Mezzotint an Image in Photoshop CS6
Edited by Freya, Amanda, Eng
You're watching VisiHow. In this video, I'm going to show you how you can add a mezzotint effect to an image in Photoshop CS6 in Windows 7.
To begin, either create a new document or open an existing one. We've shown you how to do this in other tutorials. We have one open with one layer.
Move the mouse cursor to the layers on the bottom right. Make sure that the correct working layer is selected.
Click "Filter". It is in the navigation bar that runs along the top of the program.
Look at the preview in the new pop-up menu.
Click and drag to move the image around the preview area.
Click the minus sign in the bottom left corner to zoom out.
Click the plus sign next to the minus sign to zoom in.
Click the arrow next to the numerical percentage. This opens a menu, from which we can select a percentage to zoom to. We will select "100%" for this tutorial.
Click on the dropdown menu at the bottom of the pop-up window. The default setting is "Fine Dots".
Select the style of dots. For example, we can select "Medium Dots", "Grainy Dots", or "Coarse Dots", depending on the style we're going for.
Alternatively, change the pattern to something more linear and choose a style of lines. Options are "Short Lines", "Medium Lines", and "Long Lines".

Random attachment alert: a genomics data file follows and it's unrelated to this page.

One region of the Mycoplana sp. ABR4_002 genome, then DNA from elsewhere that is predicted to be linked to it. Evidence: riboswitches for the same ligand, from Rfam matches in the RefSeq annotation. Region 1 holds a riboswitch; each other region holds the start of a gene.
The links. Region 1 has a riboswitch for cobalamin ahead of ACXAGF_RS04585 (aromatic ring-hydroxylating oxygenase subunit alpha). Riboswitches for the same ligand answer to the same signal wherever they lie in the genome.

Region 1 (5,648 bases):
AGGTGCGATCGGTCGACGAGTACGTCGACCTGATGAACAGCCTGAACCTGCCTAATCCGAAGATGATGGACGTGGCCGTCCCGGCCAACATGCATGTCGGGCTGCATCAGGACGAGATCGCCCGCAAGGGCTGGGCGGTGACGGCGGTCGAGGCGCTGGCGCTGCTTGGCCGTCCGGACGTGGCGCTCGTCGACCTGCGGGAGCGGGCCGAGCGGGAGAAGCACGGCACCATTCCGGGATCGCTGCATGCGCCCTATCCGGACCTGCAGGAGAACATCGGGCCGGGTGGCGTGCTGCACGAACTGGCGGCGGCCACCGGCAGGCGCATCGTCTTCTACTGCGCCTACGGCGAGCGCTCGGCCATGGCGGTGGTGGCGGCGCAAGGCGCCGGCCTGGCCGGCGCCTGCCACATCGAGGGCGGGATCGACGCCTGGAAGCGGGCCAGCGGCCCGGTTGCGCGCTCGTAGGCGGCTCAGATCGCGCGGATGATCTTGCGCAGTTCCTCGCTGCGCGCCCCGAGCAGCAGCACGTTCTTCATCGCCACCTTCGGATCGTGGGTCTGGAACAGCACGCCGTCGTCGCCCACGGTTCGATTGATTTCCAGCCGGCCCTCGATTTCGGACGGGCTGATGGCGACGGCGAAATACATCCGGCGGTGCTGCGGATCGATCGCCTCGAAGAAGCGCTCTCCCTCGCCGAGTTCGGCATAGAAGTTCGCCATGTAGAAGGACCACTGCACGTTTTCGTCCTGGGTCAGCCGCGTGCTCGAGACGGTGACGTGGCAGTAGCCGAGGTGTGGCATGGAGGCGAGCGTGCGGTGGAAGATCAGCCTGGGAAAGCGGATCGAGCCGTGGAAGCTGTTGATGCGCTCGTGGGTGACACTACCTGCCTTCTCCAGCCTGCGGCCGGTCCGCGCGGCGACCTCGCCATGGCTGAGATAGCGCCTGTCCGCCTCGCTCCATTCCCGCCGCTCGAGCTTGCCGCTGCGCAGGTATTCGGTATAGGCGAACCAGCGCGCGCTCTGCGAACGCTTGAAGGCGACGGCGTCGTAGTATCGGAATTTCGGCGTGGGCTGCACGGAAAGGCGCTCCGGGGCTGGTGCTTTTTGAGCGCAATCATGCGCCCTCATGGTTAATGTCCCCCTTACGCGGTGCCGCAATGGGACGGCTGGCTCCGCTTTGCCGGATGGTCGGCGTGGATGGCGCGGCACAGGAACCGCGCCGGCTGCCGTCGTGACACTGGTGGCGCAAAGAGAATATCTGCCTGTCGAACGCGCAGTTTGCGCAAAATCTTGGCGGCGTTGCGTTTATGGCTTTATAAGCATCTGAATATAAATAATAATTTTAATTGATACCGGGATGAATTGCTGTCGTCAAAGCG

Select the style of strokes if this is the preferred pattern. Again, we can choose "Short", "Medium" or "Long" strokes. We personally like the dots the best, maybe medium.
View the canvas. The changes have been applied.
This is a VisiHow video. I've just shown you how you can add a mezzotint effect to an image in Photoshop CS6 in Windows 7. If you have any questions or comments, feel free to add them to the section below, and we'll do our best to get back to you.
Video: Mezzotint an Image in Photoshop CS6
Questions and Answers
How can I combine a picture with a layer with a gradient to create a multicolor mezzo-tilt, please?
I try to use a dispersion effect on a picture but I want to have like many bright colors effects on the particles from the dispersion effect
VisiHow QnA. This section is not written yet. Want to join in? Click EDIT to write this answer.
There is no user reviews.
Recent edits by: Amanda, Freya